Self-Attention Summation and Information Loss

In Self-Attention, the equation for calculating the attention of a word goes:


My question is - doesn’t the value of this vector thus computed, not give any information about which words it’s actually weighting? The next block only receives output from this one, so how would it be able to differentiate between, for example, two extreme scenarios: one where the attention depends entirely on the word x, which has a softmax output of X; and one where the attention depends entirely on the word x<t+1>, which also has a softmax output of X? In both, the summation will result in the same attention value. (Having the exact same values may be unlikely, but my point is that the output being X gives no information about which word it’s coming from, after summation).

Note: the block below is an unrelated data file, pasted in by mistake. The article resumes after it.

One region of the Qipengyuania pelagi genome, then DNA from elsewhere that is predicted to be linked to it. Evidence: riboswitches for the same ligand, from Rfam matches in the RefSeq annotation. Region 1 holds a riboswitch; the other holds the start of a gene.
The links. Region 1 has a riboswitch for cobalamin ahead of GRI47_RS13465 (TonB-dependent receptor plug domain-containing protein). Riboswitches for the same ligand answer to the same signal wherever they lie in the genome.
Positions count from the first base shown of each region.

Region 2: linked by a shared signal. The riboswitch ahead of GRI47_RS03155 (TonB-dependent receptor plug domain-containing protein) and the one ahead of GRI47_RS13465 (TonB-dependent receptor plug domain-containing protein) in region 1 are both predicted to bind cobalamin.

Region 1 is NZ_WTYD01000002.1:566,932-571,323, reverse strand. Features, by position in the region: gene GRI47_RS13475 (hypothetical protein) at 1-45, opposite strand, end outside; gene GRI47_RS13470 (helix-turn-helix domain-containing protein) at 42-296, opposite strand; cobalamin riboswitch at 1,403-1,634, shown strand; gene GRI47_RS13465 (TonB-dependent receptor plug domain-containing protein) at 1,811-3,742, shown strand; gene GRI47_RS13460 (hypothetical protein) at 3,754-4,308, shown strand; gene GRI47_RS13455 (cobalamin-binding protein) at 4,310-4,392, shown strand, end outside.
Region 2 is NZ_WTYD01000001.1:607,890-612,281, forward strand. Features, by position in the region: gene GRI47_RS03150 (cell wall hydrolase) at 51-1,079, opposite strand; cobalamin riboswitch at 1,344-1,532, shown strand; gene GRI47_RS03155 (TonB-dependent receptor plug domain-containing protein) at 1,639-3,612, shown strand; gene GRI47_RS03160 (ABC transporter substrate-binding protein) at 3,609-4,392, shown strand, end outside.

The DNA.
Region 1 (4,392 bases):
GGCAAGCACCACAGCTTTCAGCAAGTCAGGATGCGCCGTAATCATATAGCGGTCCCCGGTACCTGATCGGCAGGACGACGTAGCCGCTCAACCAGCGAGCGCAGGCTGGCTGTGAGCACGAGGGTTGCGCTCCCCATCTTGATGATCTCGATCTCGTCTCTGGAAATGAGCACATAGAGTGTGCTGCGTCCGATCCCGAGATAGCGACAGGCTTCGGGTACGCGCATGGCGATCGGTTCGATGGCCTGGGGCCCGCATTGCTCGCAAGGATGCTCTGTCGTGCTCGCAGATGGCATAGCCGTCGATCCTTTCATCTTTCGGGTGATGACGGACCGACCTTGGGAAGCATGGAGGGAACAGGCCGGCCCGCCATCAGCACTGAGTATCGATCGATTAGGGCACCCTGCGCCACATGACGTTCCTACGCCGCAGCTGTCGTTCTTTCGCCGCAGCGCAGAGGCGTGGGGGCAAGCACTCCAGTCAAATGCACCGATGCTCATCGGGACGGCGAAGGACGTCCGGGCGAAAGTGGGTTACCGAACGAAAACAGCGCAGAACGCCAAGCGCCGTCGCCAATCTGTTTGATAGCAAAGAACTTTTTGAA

I recommend you review the Self-Attention lecture in Week 4, starting around 4:40. The query, key, and value matrices are all learned from the training set of ‘x’ examples. Each of them has its own learned weight matrix.

I understood that - my question was about preserving the information as to which word in the sentence is given more attention in the final vector A. If all you had was the resultant sum over all i words (which is all that’s passed to the next block, if I’m correct), then you wouldn’t be able to tell which word is being valued, i.e, which word i had the highest q.k and v.

I don’t think that’s correct.